Like Charles, Evie was unhappy at the news that her father was engaged to Margaret Schlegel, viewing it as an insult to their mother’s memory. But the onset of her wedding restores her good mood. Henry expects Margaret to play a prominent role in the wedding, which is to take place at Oniton. Margaret goes down on the train with the rest of the wedding party, comprised of friends of Henry’s who are less progressive than her own circle. The men are chivalrous but patronizing towards the women, especially once the group changes from train to car for the final leg of the journey. The men are engrossed with pointing out landmarks to the women, and eventually the distracted driver is forced to slam on his brakes after paying more attention to the scenery than to the road. The women are ushered into a different car and driven away as a girl runs screaming out of a roadside cottage: they have run over her cat.
Margaret faces her first public occasion as Henry’s fiancée and learns the behavior required of her. Henry’s friends expect his new fiancée to conform with their narrow ideas of genteel femininity: a woman who is less intelligent and worldly than a man, more helpless than a man, less sensible and more sentimental than a man. Upper-class ladies require constant careful attention, lest they collapse in the event of any inconvenience. The closed environments, train and car, that the party travels in create a claustrophobic pressure to comply with expectations, until the accident critically raises the stakes.
Margaret is distraught that only men have been left behind to manage the accident, and she asks Charles repeatedly to turn the car around. Charles dismisses her wishes, confident that “The men are there … They will see to it.” Infuriated, Margaret jumps out of the moving car and cuts her hand. Charles is shocked. The other gentleman who stayed behind comes down the hill, having left the chauffeurs to deal with the girl. Margaret is disgusted at the cowardice of them all, but aware that she has disgraced herself in front of Henry’s friends. She decides to play up her feminine hysteria as a pretense for acting so dramatically: she “had lost her nerve, as any woman might.” Better to pretend to be the foolish kind of woman they patronize rather than the brazen kind of woman they suspect.
Margaret realizes that the men who remained at the scene of the accident to handle the girl will show her no genuine compassion and treat her as silly and hysterical. She feels this isn’t right, and wants to go back to defend the girl from their misogynistic attitudes. Charles confirms her fear when he refuses to listen to her and utterly fails to empathize with the girl’s loss. She fiercely defies his expectations by fearlessly jumping from the car. But it is too late for her to intervene, and now she risks alienating Henry and his friends.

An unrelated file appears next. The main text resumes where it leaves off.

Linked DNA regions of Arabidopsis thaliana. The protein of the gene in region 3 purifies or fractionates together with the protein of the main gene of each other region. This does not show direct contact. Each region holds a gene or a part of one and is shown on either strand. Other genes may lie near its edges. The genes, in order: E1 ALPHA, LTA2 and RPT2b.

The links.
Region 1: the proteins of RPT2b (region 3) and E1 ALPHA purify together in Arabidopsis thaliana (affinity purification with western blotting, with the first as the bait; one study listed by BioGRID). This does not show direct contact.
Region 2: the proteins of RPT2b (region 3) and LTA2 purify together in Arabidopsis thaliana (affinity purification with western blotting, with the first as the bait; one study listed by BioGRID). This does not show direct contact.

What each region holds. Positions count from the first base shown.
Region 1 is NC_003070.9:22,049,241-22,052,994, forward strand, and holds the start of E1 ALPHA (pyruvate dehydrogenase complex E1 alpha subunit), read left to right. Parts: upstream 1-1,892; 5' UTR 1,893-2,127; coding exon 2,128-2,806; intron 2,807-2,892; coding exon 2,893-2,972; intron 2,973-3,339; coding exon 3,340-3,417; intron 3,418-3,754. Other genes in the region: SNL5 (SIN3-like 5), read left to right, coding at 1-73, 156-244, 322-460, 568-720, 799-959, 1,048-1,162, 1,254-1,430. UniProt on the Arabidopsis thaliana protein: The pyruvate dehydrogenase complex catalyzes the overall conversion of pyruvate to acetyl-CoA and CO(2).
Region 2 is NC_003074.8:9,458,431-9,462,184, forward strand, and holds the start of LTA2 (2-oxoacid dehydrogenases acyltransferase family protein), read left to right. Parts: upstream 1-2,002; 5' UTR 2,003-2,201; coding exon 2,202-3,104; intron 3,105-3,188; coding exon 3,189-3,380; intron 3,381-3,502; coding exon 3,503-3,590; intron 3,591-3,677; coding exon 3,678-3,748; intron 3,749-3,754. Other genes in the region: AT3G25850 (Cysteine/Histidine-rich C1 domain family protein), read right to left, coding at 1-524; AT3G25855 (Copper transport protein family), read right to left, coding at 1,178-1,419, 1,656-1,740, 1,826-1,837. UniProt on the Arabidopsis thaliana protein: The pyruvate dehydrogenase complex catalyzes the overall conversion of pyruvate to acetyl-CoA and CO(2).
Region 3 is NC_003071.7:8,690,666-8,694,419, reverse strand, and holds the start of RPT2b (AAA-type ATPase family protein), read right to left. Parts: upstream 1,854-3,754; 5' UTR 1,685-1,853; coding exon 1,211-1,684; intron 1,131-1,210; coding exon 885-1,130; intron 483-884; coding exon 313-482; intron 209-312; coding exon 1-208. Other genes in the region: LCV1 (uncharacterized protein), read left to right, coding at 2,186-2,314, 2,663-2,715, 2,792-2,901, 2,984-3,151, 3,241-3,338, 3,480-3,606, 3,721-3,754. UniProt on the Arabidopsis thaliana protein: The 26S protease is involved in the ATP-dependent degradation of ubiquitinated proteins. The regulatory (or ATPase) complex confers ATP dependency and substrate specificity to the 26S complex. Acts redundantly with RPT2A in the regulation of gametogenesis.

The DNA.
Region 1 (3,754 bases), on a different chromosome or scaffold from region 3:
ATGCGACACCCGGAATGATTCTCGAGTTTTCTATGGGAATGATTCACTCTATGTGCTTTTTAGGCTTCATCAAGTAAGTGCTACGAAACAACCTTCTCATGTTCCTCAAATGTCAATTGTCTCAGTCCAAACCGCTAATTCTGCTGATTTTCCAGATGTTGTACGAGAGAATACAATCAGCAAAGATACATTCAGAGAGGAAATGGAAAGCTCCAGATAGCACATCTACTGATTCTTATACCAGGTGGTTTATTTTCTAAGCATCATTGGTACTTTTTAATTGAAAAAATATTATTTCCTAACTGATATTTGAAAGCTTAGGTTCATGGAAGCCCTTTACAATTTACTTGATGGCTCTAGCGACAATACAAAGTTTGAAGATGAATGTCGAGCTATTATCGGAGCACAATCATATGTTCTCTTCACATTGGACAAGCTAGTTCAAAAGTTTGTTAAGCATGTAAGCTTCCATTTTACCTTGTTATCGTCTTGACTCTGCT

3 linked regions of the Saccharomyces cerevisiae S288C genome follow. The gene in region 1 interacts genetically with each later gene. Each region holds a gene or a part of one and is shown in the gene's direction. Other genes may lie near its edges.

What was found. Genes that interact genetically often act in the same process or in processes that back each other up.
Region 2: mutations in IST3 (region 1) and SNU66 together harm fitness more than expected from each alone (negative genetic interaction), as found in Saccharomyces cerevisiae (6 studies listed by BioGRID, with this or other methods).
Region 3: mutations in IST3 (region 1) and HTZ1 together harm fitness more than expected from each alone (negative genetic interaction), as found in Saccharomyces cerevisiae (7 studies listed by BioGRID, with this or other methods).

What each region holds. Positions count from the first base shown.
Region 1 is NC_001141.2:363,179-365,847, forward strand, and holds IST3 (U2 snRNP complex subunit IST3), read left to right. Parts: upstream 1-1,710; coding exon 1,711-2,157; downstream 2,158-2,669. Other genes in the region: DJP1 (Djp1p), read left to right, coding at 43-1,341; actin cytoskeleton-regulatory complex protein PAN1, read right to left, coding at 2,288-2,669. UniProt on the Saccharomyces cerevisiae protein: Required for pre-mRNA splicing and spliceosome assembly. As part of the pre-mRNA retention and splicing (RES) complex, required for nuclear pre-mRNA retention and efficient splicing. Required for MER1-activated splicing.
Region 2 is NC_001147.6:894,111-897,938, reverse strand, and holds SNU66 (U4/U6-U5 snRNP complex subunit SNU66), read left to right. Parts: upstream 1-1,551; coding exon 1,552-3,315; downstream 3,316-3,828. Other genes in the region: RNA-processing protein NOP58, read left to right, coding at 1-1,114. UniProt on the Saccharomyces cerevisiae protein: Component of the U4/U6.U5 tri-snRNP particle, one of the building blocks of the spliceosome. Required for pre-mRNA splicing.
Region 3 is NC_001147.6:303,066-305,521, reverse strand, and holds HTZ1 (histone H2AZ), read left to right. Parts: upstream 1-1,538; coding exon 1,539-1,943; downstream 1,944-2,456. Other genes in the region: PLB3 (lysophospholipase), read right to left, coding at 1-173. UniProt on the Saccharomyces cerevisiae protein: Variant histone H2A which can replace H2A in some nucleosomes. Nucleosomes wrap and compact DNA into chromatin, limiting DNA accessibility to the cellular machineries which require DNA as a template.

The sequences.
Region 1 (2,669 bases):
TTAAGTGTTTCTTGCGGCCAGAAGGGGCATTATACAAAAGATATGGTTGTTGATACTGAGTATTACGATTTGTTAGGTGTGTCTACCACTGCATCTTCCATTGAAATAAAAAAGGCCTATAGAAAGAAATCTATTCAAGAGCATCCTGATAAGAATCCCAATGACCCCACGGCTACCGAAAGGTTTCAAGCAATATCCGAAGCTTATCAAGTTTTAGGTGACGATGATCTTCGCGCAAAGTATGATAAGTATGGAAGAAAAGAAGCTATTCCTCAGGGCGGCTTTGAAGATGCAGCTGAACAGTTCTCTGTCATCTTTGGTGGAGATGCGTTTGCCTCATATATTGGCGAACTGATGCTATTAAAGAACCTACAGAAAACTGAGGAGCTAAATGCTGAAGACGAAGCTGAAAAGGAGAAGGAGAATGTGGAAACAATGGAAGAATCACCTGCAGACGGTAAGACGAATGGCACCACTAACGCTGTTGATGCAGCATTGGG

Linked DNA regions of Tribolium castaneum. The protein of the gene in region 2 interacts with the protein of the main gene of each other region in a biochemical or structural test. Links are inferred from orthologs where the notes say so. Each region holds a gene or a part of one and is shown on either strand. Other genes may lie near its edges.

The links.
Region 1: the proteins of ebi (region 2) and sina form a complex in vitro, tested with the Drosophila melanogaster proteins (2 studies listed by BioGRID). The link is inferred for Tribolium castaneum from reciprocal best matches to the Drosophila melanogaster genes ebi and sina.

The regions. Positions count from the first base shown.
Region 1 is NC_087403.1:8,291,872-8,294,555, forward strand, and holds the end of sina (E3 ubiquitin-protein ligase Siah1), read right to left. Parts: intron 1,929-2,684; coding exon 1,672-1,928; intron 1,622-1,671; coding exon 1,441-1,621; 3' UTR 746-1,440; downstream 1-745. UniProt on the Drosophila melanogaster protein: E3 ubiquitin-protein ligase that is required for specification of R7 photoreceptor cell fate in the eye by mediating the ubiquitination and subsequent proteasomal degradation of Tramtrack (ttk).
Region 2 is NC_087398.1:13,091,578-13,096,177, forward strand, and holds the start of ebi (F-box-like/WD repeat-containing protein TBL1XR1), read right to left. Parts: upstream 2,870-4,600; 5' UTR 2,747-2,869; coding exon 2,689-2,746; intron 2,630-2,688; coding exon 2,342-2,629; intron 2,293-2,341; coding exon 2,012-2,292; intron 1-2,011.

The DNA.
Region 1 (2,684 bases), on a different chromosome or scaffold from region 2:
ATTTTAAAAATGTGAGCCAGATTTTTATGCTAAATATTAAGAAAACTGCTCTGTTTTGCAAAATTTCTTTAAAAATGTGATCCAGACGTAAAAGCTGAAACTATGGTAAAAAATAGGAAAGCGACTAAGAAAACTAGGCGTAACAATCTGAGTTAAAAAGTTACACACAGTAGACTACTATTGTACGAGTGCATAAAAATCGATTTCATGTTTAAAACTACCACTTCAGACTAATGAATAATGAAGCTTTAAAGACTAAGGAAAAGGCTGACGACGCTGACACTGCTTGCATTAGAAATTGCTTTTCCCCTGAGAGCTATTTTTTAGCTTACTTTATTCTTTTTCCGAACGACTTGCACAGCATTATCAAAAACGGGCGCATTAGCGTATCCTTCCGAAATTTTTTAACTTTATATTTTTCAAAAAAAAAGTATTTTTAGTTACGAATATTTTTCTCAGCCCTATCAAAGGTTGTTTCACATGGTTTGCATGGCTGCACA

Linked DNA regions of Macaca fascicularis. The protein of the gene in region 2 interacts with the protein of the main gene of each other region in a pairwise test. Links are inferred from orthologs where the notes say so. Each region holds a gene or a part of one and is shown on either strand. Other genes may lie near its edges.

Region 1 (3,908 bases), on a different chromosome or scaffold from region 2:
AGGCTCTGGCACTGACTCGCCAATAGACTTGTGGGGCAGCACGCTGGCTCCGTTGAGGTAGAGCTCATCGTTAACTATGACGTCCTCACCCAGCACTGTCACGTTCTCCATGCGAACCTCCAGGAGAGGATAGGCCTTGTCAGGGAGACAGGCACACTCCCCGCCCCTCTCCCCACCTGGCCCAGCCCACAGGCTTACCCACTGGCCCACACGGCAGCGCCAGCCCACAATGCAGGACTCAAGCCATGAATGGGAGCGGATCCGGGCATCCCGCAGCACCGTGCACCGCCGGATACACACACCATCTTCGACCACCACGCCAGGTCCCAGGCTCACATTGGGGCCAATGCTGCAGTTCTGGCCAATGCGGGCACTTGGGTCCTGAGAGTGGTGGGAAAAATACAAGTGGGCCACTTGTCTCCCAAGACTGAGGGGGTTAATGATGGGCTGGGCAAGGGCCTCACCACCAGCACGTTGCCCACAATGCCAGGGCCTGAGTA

When they arrive at Oniton, Charles tells Henry what happened. They agree all too easily that Margaret was simply overcome by nerves and lost her senses. Nonetheless, Charles remains suspicious of the woman who is to be his new stepmother. He disapproves of her tongue and feels certain that she will bring his father disgrace. He stands outside and thinks about how his father’s money is being split up among more and more people now that both Evie and Margaret may have their own children. Having failed so far to build his own fortune, Charles worries about how he will continue to support his children and begrudges the rest of his family their share of Henry’s money. Paranoid about losing his inheritance, he suspects the Schlegels of conspiring against his father for his wealth.
Charles reports on Margaret’s antics to his father, and they readily swallow her excuse that she became unnerved and hysterical. Hysterics fit nicely into the men’s preconceptions of female behavior, while rebellion and boldness do not. Charles is not entirely won over by this example of Margaret’s feminine weakness. He still suspects her of plotting to seize his father’s fortune. His misogyny becomes convoluted, as he thinks she might by manipulating his father but refuses to believe that she could be clever enough to fool a man.
While Charles speculates, he sees Margaret wander outside and happily behold her new home. She exclaims to herself, “I love this place … I hate London,” and declares, “what a comfort to have arrived!” Little does she know, unfortunately, that this is to be her first and last time there. The house in Oniton is nothing but another “one of her innumerable false starts.”
Margaret has grown jaded with the constant flux and grind of urban London, and she wishes to stake her roots in a place made to last, where she can find peace and see life plainly. But she is subject to Henry’s whims, and he finds Oniton boring. He rents the property out after the wedding.